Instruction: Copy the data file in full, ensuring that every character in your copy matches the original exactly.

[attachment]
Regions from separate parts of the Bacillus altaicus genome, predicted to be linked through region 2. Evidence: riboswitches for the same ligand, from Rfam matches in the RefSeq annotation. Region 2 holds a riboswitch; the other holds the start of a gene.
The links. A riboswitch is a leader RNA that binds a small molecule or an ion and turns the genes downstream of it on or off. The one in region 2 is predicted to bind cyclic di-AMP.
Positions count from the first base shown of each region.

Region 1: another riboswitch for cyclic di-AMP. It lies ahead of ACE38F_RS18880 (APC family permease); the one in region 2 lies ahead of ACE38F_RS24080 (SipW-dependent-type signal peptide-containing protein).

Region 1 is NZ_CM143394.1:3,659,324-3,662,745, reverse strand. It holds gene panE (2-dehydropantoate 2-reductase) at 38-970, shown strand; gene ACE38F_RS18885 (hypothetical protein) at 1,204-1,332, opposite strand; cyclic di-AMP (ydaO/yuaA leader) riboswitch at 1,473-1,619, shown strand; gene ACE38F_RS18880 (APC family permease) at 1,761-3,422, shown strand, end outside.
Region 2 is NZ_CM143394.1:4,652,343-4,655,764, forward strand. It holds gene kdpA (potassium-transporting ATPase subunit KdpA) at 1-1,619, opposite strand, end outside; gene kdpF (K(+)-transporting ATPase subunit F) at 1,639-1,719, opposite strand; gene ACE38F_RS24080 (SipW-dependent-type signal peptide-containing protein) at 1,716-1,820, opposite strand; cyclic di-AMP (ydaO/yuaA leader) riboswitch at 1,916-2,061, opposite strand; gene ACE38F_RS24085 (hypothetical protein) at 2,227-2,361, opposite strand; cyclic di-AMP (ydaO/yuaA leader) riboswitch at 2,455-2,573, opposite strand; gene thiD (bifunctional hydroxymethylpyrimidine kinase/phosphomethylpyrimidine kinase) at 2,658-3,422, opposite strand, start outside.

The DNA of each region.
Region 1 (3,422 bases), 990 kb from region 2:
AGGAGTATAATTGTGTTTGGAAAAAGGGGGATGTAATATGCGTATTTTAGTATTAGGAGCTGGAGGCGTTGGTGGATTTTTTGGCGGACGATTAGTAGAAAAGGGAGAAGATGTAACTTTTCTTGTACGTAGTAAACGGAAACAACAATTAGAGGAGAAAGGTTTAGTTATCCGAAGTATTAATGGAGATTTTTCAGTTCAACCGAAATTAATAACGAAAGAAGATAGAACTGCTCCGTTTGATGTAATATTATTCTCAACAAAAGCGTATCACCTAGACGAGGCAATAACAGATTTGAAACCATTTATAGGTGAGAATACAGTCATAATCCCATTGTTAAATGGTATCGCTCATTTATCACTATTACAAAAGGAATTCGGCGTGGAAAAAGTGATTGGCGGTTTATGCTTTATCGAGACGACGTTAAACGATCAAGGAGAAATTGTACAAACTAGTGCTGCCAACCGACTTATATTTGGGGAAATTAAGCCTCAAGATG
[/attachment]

Regions from separate parts of the Bacillus altaicus genome, predicted to be linked through region 2. Evidence: riboswitches for the same ligand, from Rfam matches in the RefSeq annotation. Region 2 holds a riboswitch; the other holds the start of a gene.
The links. A riboswitch is a leader RNA that binds a small molecule or an ion and turns the genes downstream of it on or off. The one in region 2 is predicted to bind cyclic di-AMP.
Positions count from the first base shown of each region.

Region 1: another riboswitch for cyclic di-AMP. It lies ahead of ACE38F_RS18880 (APC family permease); the one in region 2 lies ahead of ACE38F_RS24080 (SipW-dependent-type signal peptide-containing protein).

Region 1 is NZ_CM143394.1:3,659,324-3,662,745, reverse strand. It holds gene panE (2-dehydropantoate 2-reductase) at 38-970, shown strand; gene ACE38F_RS18885 (hypothetical protein) at 1,204-1,332, opposite strand; cyclic di-AMP (ydaO/yuaA leader) riboswitch at 1,473-1,619, shown strand; gene ACE38F_RS18880 (APC family permease) at 1,761-3,422, shown strand, end outside.
Region 2 is NZ_CM143394.1:4,652,343-4,655,764, forward strand. It holds gene kdpA (potassium-transporting ATPase subunit KdpA) at 1-1,619, opposite strand, end outside; gene kdpF (K(+)-transporting ATPase subunit F) at 1,639-1,719, opposite strand; gene ACE38F_RS24080 (SipW-dependent-type signal peptide-containing protein) at 1,716-1,820, opposite strand; cyclic di-AMP (ydaO/yuaA leader) riboswitch at 1,916-2,061, opposite strand; gene ACE38F_RS24085 (hypothetical protein) at 2,227-2,361, opposite strand; cyclic di-AMP (ydaO/yuaA leader) riboswitch at 2,455-2,573, opposite strand; gene thiD (bifunctional hydroxymethylpyrimidine kinase/phosphomethylpyrimidine kinase) at 2,658-3,422, opposite strand, start outside.

The DNA of each region.
Region 1 (3,422 bases), 990 kb from region 2:
AGGAGTATAATTGTGTTTGGAAAAAGGGGGATGTAATATGCGTATTTTAGTATTAGGAGCTGGAGGCGTTGGTGGATTTTTTGGCGGACGATTAGTAGAAAAGGGAGAAGATGTAACTTTTCTTGTACGTAGTAAACGGAAACAACAATTAGAGGAGAAAGGTTTAGTTATCCGAAGTATTAATGGAGATTTTTCAGTTCAACCGAAATTAATAACGAAAGAAGATAGAACTGCTCCGTTTGATGTAATATTATTCTCAACAAAAGCGTATCACCTAGACGAGGCAATAACAGATTTGAAACCATTTATAGGTGAGAATACAGTCATAATCCCATTGTTAAATGGTATCGCTCATTTATCACTATTACAAAAGGAATTCGGCGTGGAAAAAGTGATTGGCGGTTTATGCTTTATCGAGACGACGTTAAACGATCAAGGAGAAATTGTACAAACTAGTGCTGCCAACCGACTTATATTTGGGGAAATTAAGCCTCAAGATG